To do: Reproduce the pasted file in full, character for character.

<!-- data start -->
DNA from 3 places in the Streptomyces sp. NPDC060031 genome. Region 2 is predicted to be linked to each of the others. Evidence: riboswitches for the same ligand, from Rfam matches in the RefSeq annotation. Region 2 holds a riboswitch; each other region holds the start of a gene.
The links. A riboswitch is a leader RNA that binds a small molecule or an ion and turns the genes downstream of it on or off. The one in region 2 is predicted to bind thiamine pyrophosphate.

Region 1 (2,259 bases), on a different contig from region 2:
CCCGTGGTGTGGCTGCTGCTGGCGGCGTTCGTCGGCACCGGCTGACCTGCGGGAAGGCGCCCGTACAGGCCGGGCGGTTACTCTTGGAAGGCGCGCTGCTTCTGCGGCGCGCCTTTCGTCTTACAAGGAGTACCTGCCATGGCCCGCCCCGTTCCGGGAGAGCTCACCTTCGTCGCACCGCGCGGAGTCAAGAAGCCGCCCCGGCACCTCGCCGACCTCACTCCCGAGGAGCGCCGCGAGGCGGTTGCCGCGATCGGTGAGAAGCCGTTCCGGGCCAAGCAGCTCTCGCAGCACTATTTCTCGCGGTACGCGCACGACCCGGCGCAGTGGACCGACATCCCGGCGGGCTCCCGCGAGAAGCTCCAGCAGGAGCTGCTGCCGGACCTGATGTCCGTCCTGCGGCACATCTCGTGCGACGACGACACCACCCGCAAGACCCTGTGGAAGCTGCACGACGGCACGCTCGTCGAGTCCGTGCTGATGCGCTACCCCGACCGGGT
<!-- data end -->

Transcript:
DNA from 3 places in the Streptomyces sp. NPDC060031 genome. Region 2 is predicted to be linked to each of the others. Evidence: riboswitches for the same ligand, from Rfam matches in the RefSeq annotation. Region 2 holds a riboswitch; each other region holds the start of a gene.
The links. A riboswitch is a leader RNA that binds a small molecule or an ion and turns the genes downstream of it on or off. The one in region 2 is predicted to bind thiamine pyrophosphate.

Region 1 (2,259 bases), on a different contig from region 2:
CCCGTGGTGTGGCTGCTGCTGGCGGCGTTCGTCGGCACCGGCTGACCTGCGGGAAGGCGCCCGTACAGGCCGGGCGGTTACTCTTGGAAGGCGCGCTGCTTCTGCGGCGCGCCTTTCGTCTTACAAGGAGTACCTGCCATGGCCCGCCCCGTTCCGGGAGAGCTCACCTTCGTCGCACCGCGCGGAGTCAAGAAGCCGCCCCGGCACCTCGCCGACCTCACTCCCGAGGAGCGCCGCGAGGCGGTTGCCGCGATCGGTGAGAAGCCGTTCCGGGCCAAGCAGCTCTCGCAGCACTATTTCTCGCGGTACGCGCACGACCCGGCGCAGTGGACCGACATCCCGGCGGGCTCCCGCGAGAAGCTCCAGCAGGAGCTGCTGCCGGACCTGATGTCCGTCCTGCGGCACATCTCGTGCGACGACGACACCACCCGCAAGACCCTGTGGAAGCTGCACGACGGCACGCTCGTCGAGTCCGTGCTGATGCGCTACCCCGACCGGGT